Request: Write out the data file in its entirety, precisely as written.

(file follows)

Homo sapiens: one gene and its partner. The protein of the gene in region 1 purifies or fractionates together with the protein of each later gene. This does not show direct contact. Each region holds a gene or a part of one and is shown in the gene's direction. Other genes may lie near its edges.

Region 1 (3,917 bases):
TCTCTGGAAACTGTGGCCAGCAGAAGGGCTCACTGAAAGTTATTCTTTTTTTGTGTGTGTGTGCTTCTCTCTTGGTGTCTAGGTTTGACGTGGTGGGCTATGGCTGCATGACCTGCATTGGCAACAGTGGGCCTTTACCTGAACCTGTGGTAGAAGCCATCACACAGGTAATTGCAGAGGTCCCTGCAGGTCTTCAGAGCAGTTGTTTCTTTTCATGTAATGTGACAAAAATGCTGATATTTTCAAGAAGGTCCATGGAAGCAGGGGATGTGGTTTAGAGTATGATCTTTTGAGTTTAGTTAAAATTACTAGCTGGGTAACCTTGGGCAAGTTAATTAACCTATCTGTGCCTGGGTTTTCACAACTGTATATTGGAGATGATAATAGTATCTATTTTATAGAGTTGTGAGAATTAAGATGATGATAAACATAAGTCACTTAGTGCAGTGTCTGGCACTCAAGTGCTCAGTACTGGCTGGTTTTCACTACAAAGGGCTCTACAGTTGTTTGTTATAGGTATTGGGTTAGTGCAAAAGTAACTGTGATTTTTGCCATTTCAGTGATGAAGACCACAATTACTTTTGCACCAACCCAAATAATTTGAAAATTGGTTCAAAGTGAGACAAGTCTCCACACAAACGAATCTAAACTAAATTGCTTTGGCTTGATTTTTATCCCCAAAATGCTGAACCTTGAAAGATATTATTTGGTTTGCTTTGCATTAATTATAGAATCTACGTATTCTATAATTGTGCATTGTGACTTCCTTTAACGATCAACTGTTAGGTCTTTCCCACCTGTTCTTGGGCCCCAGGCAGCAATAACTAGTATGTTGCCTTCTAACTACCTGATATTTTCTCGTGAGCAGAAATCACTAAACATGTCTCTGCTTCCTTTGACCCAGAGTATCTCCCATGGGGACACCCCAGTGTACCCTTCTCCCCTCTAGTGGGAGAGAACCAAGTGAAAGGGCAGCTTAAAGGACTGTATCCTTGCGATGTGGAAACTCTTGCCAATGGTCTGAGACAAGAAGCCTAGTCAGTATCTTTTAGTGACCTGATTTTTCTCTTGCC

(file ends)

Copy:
Homo sapiens: one gene and its partner. The protein of the gene in region 1 purifies or fractionates together with the protein of each later gene. This does not show direct contact. Each region holds a gene or a part of one and is shown in the gene's direction. Other genes may lie near its edges.

Region 1 (3,917 bases):
TCTCTGGAAACTGTGGCCAGCAGAAGGGCTCACTGAAAGTTATTCTTTTTTTGTGTGTGTGTGCTTCTCTCTTGGTGTCTAGGTTTGACGTGGTGGGCTATGGCTGCATGACCTGCATTGGCAACAGTGGGCCTTTACCTGAACCTGTGGTAGAAGCCATCACACAGGTAATTGCAGAGGTCCCTGCAGGTCTTCAGAGCAGTTGTTTCTTTTCATGTAATGTGACAAAAATGCTGATATTTTCAAGAAGGTCCATGGAAGCAGGGGATGTGGTTTAGAGTATGATCTTTTGAGTTTAGTTAAAATTACTAGCTGGGTAACCTTGGGCAAGTTAATTAACCTATCTGTGCCTGGGTTTTCACAACTGTATATTGGAGATGATAATAGTATCTATTTTATAGAGTTGTGAGAATTAAGATGATGATAAACATAAGTCACTTAGTGCAGTGTCTGGCACTCAAGTGCTCAGTACTGGCTGGTTTTCACTACAAAGGGCTCTACAGTTGTTTGTTATAGGTATTGGGTTAGTGCAAAAGTAACTGTGATTTTTGCCATTTCAGTGATGAAGACCACAATTACTTTTGCACCAACCCAAATAATTTGAAAATTGGTTCAAAGTGAGACAAGTCTCCACACAAACGAATCTAAACTAAATTGCTTTGGCTTGATTTTTATCCCCAAAATGCTGAACCTTGAAAGATATTATTTGGTTTGCTTTGCATTAATTATAGAATCTACGTATTCTATAATTGTGCATTGTGACTTCCTTTAACGATCAACTGTTAGGTCTTTCCCACCTGTTCTTGGGCCCCAGGCAGCAATAACTAGTATGTTGCCTTCTAACTACCTGATATTTTCTCGTGAGCAGAAATCACTAAACATGTCTCTGCTTCCTTTGACCCAGAGTATCTCCCATGGGGACACCCCAGTGTACCCTTCTCCCCTCTAGTGGGAGAGAACCAAGTGAAAGGGCAGCTTAAAGGACTGTATCCTTGCGATGTGGAAACTCTTGCCAATGGTCTGAGACAAGAAGCCTAGTCAGTATCTTTTAGTGACCTGATTTTTCTCTTGCC